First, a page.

Are you aware of the top cybersecurity threats facing your business? Do you know which vulnerabilities cybercriminals target when attempting to infiltrate your systems? Today’s blog examines the main threats that dominate the cyber landscape, and offers guidance on how to best protect yourselves against these.
Top Cybersecurity Threats:
1. Social Engineering
Social engineering attacks encompass a broad range of malicious activities which rely on psychological manipulation to deceive individuals into: divulging sensitive data, spreading malware infections, or giving access to restricted systems. These attacks rely on human error rather than network vulnerabilities, which makes them less predictable, and more difficult to identify. Attackers research their targets in order to appear trustworthy, and there are often several different phases of communication between the parties to further build the illusion of trust. Common forms of social engineering include phishing, baiting, pretexting, and quid pro quo.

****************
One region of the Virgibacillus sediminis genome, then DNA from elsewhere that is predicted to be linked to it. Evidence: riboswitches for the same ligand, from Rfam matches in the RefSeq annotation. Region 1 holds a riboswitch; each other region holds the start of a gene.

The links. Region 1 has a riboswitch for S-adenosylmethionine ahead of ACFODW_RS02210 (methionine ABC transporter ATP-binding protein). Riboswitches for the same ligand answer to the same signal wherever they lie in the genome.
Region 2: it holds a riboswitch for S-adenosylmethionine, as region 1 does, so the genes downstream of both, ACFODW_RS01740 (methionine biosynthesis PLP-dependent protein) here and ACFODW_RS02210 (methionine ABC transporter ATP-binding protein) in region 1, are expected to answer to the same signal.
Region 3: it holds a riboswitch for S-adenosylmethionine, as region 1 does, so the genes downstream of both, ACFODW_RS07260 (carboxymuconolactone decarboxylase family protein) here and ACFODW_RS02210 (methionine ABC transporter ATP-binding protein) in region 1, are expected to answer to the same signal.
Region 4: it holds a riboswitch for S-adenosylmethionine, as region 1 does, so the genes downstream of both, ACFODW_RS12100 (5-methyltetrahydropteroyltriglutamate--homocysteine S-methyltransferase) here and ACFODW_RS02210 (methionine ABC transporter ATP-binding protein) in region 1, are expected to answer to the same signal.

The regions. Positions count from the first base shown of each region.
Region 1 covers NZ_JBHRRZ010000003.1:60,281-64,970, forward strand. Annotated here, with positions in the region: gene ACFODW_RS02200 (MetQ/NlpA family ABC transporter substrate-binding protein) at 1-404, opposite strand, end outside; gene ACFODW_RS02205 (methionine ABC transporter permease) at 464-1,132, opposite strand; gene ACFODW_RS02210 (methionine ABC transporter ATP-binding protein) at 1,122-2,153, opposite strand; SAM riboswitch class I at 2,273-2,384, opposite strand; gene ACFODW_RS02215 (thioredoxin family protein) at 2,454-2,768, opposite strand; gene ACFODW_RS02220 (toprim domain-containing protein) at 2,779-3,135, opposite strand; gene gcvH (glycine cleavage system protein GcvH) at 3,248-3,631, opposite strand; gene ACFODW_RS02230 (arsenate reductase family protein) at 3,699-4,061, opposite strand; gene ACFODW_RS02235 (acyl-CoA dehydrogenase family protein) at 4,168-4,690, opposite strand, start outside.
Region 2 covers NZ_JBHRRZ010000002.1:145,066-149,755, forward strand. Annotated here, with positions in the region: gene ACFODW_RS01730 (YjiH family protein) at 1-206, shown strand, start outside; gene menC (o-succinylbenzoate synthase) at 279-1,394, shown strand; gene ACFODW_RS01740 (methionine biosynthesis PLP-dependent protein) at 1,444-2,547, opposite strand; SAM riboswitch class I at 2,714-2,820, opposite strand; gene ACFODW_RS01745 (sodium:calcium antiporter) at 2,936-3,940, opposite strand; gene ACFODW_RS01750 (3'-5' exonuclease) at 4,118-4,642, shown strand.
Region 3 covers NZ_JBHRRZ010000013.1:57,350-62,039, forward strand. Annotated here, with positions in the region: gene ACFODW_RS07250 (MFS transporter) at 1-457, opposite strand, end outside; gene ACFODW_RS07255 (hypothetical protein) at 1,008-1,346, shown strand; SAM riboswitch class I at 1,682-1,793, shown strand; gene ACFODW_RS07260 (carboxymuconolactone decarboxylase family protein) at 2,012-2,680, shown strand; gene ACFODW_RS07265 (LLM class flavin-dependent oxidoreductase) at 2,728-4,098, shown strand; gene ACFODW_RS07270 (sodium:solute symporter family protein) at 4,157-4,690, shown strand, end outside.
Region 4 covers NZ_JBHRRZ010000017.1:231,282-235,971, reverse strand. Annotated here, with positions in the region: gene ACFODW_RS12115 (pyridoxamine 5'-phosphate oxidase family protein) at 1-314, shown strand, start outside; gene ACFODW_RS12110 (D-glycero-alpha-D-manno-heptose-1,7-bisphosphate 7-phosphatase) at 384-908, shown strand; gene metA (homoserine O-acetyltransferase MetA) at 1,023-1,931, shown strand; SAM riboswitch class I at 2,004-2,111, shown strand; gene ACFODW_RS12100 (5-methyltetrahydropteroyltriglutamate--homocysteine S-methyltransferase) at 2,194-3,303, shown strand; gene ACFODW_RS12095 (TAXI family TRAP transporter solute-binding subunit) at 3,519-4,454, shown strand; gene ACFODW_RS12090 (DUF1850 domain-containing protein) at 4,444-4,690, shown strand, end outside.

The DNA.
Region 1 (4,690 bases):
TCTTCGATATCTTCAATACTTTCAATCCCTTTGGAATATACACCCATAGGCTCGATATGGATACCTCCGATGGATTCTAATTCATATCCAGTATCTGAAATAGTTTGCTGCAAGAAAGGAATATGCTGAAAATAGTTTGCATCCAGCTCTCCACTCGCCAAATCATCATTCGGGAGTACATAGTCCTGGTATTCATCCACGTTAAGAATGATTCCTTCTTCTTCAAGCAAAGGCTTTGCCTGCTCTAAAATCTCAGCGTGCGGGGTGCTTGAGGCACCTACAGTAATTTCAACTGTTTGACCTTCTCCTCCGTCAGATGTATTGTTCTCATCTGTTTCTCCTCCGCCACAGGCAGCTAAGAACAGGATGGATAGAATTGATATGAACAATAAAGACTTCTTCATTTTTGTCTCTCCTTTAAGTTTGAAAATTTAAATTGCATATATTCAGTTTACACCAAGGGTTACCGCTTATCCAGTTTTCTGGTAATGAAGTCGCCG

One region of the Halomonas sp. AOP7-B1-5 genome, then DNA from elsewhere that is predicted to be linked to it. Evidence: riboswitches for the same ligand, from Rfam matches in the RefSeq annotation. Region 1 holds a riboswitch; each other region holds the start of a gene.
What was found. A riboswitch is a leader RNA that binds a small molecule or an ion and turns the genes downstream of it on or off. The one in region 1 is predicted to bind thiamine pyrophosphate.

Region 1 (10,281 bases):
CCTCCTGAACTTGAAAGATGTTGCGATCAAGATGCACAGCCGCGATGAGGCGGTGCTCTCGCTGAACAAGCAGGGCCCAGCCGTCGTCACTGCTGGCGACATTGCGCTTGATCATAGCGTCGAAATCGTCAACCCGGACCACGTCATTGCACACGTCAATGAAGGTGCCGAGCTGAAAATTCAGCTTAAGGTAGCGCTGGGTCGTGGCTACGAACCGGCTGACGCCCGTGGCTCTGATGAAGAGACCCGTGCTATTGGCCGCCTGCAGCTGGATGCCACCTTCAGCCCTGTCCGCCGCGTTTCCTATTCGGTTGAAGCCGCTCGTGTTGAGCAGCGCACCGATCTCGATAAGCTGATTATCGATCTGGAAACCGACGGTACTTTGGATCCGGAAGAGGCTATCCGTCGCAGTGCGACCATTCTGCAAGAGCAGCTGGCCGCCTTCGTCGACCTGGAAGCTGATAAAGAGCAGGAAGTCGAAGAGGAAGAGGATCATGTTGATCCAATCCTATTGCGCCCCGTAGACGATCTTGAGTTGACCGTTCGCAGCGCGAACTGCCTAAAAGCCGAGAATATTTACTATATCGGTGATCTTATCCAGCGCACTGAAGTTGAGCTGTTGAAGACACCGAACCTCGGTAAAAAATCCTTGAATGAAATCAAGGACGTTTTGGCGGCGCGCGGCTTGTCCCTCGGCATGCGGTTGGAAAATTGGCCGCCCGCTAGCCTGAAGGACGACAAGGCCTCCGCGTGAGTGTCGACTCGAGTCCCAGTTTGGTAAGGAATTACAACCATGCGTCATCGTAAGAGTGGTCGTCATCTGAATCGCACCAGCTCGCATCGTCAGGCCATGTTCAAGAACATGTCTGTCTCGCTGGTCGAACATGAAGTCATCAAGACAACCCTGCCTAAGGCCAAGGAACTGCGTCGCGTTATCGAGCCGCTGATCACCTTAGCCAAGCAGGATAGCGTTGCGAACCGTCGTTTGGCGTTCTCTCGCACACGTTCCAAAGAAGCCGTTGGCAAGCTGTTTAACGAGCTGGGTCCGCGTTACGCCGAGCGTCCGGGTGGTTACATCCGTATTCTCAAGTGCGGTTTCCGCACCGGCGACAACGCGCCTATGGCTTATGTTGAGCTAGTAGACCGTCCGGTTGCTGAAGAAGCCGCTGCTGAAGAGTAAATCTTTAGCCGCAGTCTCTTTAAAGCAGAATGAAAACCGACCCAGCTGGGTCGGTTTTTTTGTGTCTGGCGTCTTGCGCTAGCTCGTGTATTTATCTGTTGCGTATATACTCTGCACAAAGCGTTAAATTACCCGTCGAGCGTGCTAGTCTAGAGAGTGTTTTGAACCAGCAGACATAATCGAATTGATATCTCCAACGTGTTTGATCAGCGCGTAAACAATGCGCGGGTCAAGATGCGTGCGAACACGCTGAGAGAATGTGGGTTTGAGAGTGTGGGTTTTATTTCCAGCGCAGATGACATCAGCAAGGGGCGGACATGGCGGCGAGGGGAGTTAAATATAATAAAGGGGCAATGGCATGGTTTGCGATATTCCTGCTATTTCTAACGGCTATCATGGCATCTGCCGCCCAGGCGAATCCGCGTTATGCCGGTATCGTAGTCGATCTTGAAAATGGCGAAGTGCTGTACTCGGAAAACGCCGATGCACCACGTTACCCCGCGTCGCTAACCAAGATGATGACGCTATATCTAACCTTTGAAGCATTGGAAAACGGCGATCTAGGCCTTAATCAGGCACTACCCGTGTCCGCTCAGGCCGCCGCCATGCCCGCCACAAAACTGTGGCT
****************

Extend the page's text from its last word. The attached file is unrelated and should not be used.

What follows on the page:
For more information on recognising the different types of social engineering, read our recent blog: Social Engineering
Phishing attacks involve carefully targeted and convincingly crafted digital communications. These communications aim to deceive individuals into acting in a way which aids cyberattacks. Phishing most commonly manifests through malicious emails, which dupe employees into revealing their login credentials, or downloading malware onto their devices. From here, cybercriminals are well positioned to compromise the targeted employee’s account, and access their wider company’s critical infrastructures and sensitive data.
For more information on how to recognise and prevent phishing, read our recent blog: Phishing – A Threat To Everybody